Canberra is the capital of Australia and is located around 280 km southwest or a three-hour drive from Sydney. The city lies in the Australian Capital Territory, ACT, and has a population of about 380,000 inhabitants. It is Australia’s largest inland state and is the centre of the country’s political leadership with Parliament and embassies. The city, which in 2013 celebrated 100 years, became the capital as a result of the rivalry and conflict that existed between the two major cities Melbourne and Sydney. Both cities opposed the other to become the nation’s capital. It all ended with a compromise which meant that Canberra was built between the two and was declared the country’s capital. The city’s name is said to have derived from an old native spoken language, claimed to mean “meeting place”.
Australian Capital Territory, ACT, is an inland area located 150 km southwest of Sydney. ACT is positioned inside New South Wales. The area was established in 1908 to make room for the Australian capital, Canberra, which is also the capital of the region. Canberra was no more than a few modest sheds when the city was designed and planned. In the east, the ACT is surrounded by Australia’s largest mountain range, the Great Dividing Range, and in the west lies Australia’s highest mountain range, the Australian Alps, known for its popular ski resorts that comes to life during winter.
With its 2,400 square kilometres, Australian Capital Territory is small when measured in Australian standards, no bigger than a dot on the map, but it has a rich content. What distinguishes the territory is the vast areas of beautiful nature and the many historical remains. Over half of the area lies within the Namadgi National Park, and people have lived in different parts of ACT for more than 20,000 years. For those who like to hike and camp there is a variety of marked hiking trails and campsites, and in some places, you can swim in Murrumbidgee River. To try the locally produced wines, it is easy to do an excursion to any of the several vineyards scattered in the area.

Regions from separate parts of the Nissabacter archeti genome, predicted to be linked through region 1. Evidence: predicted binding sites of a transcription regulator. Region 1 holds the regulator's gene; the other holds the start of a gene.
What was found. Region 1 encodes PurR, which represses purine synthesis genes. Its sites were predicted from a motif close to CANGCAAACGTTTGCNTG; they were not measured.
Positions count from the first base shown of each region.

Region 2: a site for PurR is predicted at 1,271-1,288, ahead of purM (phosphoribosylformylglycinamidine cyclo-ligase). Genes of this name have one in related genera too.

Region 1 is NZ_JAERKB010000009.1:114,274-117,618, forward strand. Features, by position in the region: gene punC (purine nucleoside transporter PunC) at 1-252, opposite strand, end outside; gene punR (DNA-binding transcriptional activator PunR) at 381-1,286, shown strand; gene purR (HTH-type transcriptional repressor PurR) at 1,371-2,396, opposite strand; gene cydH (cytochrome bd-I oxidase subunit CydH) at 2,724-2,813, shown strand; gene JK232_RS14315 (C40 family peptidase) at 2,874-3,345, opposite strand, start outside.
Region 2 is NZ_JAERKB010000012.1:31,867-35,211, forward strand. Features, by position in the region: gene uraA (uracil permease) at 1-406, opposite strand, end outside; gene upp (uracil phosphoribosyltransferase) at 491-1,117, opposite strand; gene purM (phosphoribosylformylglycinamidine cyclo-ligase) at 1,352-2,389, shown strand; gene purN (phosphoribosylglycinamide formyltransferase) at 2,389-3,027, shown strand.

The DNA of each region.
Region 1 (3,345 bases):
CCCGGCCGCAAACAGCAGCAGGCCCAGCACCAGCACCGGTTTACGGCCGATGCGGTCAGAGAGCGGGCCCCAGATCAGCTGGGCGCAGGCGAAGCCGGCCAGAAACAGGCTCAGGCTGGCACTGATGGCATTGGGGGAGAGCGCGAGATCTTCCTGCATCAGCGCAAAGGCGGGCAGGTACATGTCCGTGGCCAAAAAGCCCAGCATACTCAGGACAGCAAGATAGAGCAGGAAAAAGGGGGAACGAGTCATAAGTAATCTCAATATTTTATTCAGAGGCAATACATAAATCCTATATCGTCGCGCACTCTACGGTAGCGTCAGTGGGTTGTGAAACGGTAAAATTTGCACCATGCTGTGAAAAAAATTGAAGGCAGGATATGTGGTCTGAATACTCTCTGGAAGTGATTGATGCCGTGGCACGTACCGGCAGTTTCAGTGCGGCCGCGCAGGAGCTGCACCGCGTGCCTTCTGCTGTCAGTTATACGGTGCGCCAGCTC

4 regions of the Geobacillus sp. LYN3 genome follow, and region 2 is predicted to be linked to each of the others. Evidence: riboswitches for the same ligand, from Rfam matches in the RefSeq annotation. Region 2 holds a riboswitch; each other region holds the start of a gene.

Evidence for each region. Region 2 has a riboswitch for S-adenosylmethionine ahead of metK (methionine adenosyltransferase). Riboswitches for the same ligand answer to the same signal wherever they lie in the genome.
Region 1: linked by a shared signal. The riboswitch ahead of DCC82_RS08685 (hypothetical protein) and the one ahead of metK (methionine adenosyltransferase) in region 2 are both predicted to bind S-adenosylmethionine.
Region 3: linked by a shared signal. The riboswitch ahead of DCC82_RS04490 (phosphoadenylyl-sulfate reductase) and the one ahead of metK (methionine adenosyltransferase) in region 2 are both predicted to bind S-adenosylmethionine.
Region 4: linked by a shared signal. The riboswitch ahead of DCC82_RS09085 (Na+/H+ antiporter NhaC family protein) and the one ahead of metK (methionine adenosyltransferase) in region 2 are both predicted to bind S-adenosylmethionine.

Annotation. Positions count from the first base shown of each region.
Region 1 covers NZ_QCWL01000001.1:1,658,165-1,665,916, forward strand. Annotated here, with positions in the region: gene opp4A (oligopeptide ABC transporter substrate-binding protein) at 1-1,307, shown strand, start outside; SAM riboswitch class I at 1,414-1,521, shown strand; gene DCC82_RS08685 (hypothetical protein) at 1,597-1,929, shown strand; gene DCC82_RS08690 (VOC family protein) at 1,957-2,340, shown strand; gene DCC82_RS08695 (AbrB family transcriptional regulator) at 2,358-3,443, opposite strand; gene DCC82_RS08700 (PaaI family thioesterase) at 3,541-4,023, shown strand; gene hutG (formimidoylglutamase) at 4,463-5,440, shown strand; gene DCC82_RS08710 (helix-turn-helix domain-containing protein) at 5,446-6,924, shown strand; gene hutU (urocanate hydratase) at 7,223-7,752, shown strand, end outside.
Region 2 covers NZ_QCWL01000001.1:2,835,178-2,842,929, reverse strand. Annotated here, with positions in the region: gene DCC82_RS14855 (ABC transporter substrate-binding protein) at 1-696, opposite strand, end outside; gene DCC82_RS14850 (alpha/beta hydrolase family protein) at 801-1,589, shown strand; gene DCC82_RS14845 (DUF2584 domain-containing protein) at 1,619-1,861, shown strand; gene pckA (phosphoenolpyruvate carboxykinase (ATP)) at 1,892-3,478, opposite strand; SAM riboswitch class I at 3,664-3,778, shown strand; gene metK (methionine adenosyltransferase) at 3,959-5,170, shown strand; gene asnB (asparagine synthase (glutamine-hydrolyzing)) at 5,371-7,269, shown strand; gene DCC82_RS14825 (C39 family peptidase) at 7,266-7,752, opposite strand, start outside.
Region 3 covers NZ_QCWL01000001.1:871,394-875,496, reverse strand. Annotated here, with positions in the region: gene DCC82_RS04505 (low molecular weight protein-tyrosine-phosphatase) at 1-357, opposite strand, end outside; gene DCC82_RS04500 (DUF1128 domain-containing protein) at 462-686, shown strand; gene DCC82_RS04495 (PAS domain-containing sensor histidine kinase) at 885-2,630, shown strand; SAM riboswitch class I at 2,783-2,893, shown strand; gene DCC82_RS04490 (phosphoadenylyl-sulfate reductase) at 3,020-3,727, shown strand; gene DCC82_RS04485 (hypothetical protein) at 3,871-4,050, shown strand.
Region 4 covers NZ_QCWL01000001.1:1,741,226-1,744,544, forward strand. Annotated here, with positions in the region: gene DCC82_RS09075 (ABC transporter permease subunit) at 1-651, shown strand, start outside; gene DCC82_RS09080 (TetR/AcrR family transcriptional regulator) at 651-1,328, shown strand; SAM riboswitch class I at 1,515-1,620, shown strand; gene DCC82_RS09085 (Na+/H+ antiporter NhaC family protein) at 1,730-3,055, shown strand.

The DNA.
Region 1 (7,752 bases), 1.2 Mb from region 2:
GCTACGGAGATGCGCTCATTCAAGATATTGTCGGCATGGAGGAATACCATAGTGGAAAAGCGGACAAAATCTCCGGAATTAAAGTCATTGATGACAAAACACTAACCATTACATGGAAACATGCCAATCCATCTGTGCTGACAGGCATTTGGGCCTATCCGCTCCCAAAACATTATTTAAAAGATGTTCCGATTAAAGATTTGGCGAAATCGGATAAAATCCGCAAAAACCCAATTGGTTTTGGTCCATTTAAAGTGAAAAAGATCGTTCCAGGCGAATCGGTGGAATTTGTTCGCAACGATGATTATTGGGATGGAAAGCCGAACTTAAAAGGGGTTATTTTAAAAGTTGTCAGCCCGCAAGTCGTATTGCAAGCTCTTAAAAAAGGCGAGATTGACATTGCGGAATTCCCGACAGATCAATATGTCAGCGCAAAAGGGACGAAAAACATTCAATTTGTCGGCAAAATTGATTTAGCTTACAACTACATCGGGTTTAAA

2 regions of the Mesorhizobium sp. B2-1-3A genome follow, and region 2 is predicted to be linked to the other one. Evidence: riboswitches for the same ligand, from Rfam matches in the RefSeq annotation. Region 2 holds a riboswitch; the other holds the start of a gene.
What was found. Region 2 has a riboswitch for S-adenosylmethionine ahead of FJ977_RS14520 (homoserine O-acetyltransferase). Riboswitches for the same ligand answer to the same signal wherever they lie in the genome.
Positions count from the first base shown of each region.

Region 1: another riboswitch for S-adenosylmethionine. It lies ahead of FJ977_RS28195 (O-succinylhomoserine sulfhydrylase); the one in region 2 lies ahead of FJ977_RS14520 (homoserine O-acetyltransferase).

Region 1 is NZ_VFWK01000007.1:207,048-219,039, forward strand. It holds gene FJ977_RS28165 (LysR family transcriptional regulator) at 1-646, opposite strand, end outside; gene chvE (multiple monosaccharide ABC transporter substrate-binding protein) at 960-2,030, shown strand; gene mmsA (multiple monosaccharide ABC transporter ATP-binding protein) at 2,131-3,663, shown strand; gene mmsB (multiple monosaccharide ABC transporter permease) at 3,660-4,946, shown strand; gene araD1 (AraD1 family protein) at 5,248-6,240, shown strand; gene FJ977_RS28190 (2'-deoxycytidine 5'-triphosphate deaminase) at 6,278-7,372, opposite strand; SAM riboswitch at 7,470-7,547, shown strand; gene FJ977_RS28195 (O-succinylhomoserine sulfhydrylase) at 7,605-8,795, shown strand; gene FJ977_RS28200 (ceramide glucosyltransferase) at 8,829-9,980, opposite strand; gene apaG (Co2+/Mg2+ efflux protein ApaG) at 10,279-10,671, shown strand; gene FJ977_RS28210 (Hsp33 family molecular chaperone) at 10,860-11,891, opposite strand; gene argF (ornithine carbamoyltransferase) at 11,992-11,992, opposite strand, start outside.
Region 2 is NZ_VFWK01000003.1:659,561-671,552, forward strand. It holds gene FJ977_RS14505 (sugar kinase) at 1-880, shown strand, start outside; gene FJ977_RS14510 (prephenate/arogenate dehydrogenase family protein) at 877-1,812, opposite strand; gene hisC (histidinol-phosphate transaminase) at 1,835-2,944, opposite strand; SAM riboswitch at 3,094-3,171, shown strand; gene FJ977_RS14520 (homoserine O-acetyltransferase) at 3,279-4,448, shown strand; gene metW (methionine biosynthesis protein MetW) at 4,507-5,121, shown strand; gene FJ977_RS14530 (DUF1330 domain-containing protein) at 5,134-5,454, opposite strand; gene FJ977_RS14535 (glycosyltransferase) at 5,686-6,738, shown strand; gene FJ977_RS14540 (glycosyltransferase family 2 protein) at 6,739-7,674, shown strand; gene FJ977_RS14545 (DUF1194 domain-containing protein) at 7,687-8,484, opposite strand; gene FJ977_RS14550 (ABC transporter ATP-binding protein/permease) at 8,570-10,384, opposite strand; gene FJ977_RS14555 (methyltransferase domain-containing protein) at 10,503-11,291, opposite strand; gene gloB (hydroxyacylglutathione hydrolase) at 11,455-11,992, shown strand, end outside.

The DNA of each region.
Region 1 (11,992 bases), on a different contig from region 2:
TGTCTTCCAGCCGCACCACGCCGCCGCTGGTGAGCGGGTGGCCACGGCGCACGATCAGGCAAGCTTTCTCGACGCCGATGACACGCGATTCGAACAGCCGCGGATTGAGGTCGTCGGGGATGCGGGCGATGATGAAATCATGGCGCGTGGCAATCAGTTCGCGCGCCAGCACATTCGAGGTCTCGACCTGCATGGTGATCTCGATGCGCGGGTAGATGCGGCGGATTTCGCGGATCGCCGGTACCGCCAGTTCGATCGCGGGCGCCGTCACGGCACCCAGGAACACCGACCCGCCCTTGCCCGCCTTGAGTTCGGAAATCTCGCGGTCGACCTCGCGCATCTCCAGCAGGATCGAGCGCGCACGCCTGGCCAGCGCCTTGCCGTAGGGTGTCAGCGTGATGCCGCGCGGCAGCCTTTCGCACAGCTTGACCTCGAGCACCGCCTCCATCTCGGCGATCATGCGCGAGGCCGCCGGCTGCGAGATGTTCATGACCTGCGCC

Snow and powder-white mountain tops are not what one usually associates with Australia. The fact that the temperature could drop below zero might feel absurd. But think again. Because in the south-eastern part of the state of New South Wales lies the Australian Alps and the Snowy Mountains. The contrasts are striking. During winter, the eucalyptus trees are embedded in a soft snowy blanket and the sun is glistening over the mountains. This is one of two alpine areas in the country. And skiing is great in these regions. The Snowies are part of the Great Dividing Range and are located right on the border of the southern state Victoria. With barren mountains and expected snowfall every year, there are several ski-resorts scattered around the area. The resorts Thredbo and Perisher, Charlotte Pass and Selwyn Snowfields live up during the winter, attracting adventurous tourists and skiers from all over. The season is short but intense. Between the beginning of June to the end of August, the ski-lopes are open, and the snow cannons are working non-stop when needed to ensure powder-white pistes. High season also means job opportunities. Young people flock to the resorts to work there during winter. After spending long days among the crowds in stiff ski-boots, take a breather in one of the local restaurants. Relax with some good food and listen to live music filling the air. But, make sure you have enough money to spend. A ski holiday here is far from cheap.